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GAO: Improvements Can Be Made With Background Checks, Gun Control

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GAO says states struggle to connect domestic violence with gun control

Recent analysis from the U.S. Government Accountability Office (U.S. GAO) found that better analysis of available data could potentially help improve background checks for attempted gun purchases by those with domestic violence records.

The GAO analyzed FBI data from 2006 through 2015 on domestic violence records that states submitted to the FBI, and found holes in connecting the dots between domestic violence offenses and purchasing guns. That is, while most of the 50 states submit domestic violence records to the Department of Justice's (DOJ) Federal Bureau of Investigation (FBI) for use in background checks, states vary in efforts to identify or flag domestic violence records in a way that could potentially prohibit a prosecuted individual from obtaining a firearm.

Most states, the GAO noted, do submit items like misdemeanor crime of domestic violence (MCDV) convictions and domestic violence protection orders for us in the National Instant Criminal Background Check System (NICS), but there is a missing link between these submissions and furthering gun control efforts on domestic violence offenders.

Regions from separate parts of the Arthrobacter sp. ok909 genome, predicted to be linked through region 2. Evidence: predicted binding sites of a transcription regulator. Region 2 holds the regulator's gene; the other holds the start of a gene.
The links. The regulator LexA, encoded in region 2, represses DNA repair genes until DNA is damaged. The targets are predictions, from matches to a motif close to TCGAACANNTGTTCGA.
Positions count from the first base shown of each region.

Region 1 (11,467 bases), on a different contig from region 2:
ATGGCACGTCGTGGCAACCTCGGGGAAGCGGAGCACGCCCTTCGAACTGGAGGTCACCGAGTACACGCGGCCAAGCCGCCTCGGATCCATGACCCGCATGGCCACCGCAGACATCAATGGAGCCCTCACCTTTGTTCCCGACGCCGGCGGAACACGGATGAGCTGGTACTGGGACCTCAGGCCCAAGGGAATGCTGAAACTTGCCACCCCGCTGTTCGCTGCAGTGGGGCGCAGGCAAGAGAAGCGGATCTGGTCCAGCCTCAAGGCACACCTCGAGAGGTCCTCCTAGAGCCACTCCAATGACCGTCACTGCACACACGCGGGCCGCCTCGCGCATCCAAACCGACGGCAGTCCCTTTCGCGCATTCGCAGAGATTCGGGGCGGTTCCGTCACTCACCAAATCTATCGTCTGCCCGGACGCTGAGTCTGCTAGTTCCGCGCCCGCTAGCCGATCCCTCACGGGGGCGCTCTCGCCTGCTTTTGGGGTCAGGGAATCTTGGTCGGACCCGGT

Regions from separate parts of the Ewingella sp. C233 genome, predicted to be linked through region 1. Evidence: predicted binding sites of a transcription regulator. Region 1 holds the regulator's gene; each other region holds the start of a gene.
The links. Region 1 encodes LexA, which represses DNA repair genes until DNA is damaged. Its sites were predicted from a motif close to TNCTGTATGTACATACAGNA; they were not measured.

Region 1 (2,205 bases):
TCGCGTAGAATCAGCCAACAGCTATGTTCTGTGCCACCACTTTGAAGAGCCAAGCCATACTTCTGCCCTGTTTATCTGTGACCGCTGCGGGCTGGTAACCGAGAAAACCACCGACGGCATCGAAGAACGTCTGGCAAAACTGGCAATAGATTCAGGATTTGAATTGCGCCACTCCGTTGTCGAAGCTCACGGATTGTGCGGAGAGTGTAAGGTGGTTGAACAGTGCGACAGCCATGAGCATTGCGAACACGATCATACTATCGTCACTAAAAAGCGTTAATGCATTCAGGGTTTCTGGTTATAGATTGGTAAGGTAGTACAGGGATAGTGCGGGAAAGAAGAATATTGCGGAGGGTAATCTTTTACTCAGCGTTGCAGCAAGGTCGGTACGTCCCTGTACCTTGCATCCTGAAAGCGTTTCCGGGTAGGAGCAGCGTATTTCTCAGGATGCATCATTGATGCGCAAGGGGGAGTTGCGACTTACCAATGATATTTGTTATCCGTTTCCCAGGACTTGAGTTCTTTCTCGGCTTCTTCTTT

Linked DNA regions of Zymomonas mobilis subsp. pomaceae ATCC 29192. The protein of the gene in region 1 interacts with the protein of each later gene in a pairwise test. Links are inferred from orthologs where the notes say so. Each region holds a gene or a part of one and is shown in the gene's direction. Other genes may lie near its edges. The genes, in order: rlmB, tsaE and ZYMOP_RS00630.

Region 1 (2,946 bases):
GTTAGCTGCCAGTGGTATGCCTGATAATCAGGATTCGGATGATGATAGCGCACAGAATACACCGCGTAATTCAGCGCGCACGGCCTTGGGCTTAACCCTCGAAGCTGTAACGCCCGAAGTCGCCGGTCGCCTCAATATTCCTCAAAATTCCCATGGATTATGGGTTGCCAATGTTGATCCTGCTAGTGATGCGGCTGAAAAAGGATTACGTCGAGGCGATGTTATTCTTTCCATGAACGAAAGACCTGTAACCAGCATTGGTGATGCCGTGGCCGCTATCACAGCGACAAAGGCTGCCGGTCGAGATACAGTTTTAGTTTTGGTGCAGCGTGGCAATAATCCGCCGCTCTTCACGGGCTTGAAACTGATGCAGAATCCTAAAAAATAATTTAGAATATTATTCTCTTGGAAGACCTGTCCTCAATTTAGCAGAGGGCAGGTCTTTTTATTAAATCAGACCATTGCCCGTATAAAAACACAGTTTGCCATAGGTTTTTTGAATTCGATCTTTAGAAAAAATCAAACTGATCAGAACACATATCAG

Efforts vary by state

Efforts regarding the flagging of domestic violence offenders varied by state, the GAO said.

For example, 22 of 50 U.S. states participated in a program on a voluntarily basis that worked to "identify criminal history records that prohibit individuals from obtaining firearms." Those with domestic violence records would fall into this category.

Also, 47 states had worked to expedite NICS checks by highlighting or flagging domestic violence protection orders that prohibit firearm purchases, as this type of flagging is not currently automated.

Thousands of guns issued

According to the GAO, more than 6,700 firearms were transferred to individuals with prohibiting domestic violence records from 2006 to 2015. The majority of these cases were then referred to the DOJ's Bureau of Alcohol, Tobacco, Firearms and Explosives for firearm retrieval.

Federal law states that gun dealers are legally allowed to transfer a firearm to an individual if the dealer has not received a response (from a background check request) from the FBI within 3 business days.

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Matt Mills Matt Mills has been involved in various aspects of online media, both on the editorial side and on the technology side, for more than 16 years. He holds a Master's Degree in Journalism from Northwestern University's Medill School of Journalism, and is currently involved in multiple projects focused on innovation journalism.